Ramesh Srinivasan: More Transparency and Oversight Would Preserve Democracy on the Internet
Ramesh Srinivasan, UCLA professor of information studies, has published an op-ed for CNN Opinion on “How Silicon Valley is putting our rights at risk.”
With co-author Rene Bermudez, Professor Srinivasan, who directs the UC Digital Cultures Lab, states that, “… it is high time we demand an internet that brings us together in the spirit of debate and discussion, rather than polarization and manipulation,” underscoring the urgency of this need in light of the COVID-19 pandemic and its by-products of hysteria and racism.
“As we all wait out the COVID-19 pandemic together—a captive audience at home in front of our screens—we have front row seats to why unaccountable tech companies are so dangerous,” they write. “No, this isn’t a Netflix original. It’s a pandemic thriller in which both internet virality and biological virality work together to create a political crisis for us all.
“Many of these theories have used the internet to turn what might have a kernel of possible truth into an experience of hysteric certainty. This makes us distrust and stereotype one another, and treat important questions, for example regarding whether a given vaccine is appropriate for a given person or demographic, as a basis to discriminate against one another.”
Srinivasan and Bermudez call for more regulation that will require Facebook, Google, Apple, and other tech corporations to take measures that promote the public good rather than protecting the companies’ interests. They note that although Twitter and Facebook have hired fact-checkers and installed improved algorithms, these are private services, with proprietary code and secrecy around their inner workings.
“Their fact-checking depends on whoever they think is credible,” write Bermudez and Srinivasan. “And though Facebook insists that its fact checkers are certified by Poynter’s International Fact-Checking Network, its engineers and corporate execs get the final say on what counts as truth on their platform.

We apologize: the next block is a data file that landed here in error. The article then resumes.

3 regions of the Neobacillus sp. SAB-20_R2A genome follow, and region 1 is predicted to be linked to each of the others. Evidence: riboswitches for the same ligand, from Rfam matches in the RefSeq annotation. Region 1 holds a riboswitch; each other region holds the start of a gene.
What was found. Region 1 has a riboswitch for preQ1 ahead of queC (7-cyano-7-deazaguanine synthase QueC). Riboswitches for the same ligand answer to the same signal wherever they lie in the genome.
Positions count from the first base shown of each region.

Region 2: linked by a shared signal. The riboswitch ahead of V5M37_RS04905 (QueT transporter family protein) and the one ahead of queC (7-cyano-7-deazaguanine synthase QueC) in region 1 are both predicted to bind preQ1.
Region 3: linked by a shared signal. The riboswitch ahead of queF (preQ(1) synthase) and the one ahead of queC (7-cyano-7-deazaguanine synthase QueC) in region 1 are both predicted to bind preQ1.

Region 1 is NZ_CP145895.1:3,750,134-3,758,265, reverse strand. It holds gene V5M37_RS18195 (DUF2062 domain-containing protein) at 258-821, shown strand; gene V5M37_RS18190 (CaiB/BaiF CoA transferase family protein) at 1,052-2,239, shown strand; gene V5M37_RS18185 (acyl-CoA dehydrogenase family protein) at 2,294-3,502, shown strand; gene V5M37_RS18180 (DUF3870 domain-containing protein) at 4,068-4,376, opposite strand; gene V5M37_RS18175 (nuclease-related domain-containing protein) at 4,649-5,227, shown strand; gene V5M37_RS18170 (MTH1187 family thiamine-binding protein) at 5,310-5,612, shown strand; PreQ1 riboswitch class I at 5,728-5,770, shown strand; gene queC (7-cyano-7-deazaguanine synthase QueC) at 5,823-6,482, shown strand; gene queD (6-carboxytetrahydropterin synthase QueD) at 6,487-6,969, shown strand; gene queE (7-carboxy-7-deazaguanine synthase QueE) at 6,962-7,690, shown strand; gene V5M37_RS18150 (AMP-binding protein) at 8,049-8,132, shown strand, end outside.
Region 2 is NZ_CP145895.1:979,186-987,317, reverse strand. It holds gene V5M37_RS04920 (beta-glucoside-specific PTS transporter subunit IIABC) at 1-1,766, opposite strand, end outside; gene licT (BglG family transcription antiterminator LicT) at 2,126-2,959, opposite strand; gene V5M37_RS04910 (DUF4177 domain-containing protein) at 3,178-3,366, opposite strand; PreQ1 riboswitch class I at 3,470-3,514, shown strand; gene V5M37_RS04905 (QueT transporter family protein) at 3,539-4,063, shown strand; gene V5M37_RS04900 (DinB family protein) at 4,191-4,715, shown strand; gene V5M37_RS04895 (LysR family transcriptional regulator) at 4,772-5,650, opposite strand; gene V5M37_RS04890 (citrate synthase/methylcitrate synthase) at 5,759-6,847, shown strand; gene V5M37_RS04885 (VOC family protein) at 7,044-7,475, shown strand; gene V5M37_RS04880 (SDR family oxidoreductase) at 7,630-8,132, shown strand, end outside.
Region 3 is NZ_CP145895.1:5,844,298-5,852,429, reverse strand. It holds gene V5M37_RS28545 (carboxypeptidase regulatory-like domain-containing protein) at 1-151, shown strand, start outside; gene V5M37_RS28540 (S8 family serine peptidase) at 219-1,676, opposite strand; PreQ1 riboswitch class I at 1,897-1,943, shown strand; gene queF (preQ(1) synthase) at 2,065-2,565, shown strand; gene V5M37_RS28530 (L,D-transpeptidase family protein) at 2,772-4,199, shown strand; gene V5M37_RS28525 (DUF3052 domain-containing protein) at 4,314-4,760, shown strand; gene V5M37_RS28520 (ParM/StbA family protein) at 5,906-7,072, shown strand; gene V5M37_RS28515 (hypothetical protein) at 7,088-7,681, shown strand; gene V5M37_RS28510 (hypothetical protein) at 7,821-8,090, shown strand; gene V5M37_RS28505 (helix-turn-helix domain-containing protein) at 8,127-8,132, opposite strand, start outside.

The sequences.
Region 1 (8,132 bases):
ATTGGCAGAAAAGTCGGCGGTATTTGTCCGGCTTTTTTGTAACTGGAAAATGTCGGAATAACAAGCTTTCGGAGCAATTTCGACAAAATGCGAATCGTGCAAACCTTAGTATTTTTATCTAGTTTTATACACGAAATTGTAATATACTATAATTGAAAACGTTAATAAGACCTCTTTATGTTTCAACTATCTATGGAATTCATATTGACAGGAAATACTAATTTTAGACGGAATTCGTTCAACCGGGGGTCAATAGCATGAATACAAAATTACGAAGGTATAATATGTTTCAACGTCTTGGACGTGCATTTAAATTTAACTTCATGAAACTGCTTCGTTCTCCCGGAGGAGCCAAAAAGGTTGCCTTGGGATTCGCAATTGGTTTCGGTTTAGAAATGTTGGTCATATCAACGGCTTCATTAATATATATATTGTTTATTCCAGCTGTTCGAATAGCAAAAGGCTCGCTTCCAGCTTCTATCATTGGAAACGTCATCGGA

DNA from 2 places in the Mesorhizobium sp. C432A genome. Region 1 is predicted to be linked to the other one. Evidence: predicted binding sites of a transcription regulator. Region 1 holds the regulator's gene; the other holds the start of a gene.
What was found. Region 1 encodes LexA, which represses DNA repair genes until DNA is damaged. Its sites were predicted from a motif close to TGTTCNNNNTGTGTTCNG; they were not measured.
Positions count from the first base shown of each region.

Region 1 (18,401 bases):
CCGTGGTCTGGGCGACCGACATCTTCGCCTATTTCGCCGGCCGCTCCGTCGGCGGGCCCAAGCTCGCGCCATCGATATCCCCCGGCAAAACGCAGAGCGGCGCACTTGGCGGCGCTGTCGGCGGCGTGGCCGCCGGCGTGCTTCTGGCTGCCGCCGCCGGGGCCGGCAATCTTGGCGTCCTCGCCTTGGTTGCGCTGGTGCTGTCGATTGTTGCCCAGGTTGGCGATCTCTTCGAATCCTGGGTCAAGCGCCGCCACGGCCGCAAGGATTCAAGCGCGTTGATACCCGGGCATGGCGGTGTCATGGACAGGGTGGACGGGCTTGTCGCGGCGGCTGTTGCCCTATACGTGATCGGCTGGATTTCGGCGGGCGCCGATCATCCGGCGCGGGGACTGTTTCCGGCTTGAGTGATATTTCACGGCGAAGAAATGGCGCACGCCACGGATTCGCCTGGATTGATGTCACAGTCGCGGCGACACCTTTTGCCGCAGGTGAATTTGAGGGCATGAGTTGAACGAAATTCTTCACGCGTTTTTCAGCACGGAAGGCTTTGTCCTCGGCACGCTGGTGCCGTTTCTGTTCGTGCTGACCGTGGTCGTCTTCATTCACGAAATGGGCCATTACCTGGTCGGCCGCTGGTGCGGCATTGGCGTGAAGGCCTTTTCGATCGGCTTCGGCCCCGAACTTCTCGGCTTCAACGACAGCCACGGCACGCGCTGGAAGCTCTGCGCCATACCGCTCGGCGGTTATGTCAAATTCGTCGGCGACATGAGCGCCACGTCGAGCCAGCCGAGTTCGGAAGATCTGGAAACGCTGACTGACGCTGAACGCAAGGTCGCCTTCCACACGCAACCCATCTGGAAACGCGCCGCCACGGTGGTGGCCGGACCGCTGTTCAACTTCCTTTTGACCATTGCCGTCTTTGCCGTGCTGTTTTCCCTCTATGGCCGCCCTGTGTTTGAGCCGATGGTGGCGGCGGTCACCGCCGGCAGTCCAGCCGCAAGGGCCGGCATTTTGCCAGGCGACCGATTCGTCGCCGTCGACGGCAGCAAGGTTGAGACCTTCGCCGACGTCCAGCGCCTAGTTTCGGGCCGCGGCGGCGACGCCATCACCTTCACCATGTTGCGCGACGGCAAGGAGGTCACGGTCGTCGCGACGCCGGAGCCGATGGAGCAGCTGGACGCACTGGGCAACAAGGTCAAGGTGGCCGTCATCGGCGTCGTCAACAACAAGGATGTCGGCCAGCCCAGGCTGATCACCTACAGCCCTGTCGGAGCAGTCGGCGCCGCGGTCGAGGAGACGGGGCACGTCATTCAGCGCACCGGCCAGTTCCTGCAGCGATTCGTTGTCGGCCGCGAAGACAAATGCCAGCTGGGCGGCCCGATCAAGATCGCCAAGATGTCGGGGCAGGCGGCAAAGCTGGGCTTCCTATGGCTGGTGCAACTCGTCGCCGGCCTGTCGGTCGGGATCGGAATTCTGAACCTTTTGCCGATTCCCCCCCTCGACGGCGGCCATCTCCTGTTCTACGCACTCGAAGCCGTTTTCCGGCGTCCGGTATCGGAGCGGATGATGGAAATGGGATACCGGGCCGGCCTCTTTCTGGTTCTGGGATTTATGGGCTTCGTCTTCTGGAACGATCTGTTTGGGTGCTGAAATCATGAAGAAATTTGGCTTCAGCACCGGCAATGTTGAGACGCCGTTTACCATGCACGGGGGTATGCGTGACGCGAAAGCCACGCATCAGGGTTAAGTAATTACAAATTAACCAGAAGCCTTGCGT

“The algorithms and corporate decisions that shape our social media feeds are just like the programming that shapes the software that tech companies sell to police departments: hidden. The keys to our democracy shouldn’t be hidden inside black boxes that obscure bias, profit-mongering, and even outright racism.”
Srinivasan and Bermudez propose a Digital Bill of Rights that would provide, “… disclosure and transparency around what data is being collected about us, by whom, and for what purposes. It means public governance and auditing of algorithms and AI/facial recognition systems, monetary compensation for those whose data are being extracted from them to make billions of dollars for secretive investors and executives, and active antitrust investigations into big tech companies to protect the public interest.”
“The majority of us recognize that the private interests dominating the internet are not supporting us as citizens in a democracy or as workers in an increasingly digital economy,” they posit. “It’s now time to move forward with regulations that ask for greater transparency and oversight, if not public governance, of the algorithmic systems that fuel the internet.
“Instead of trusting private corporations that brand themselves as servants of the public, we the people need to have greater power over our technologies and public institutions …Our data are not just numbers, transaction records, clicks, or likes; they are traces of our human creativity, our relationships, and our lives. Collected nearly every moment of our lives, they are ours and no one else’s — and it’s time that we make tech oligarchs recognize this.”
Srinivasan’s 2019 book, “Beyond the Valley: How Innovators Around the World are Overcoming Equality and Creating the Technologies of Tomorrow” (MIT Press), has been featured on Ralph Nader’s “Annual Recommended Summer Reading List.”
Visit this link to hear Professor Srinivasan’s interview on the Ralph Nader Radio Hour.
For an interview with Democracy Now! on President Trump and Twitter, visit this link.
To read Professor Srinivasan’s co-written op-ed in CNN Opinion, visit this link.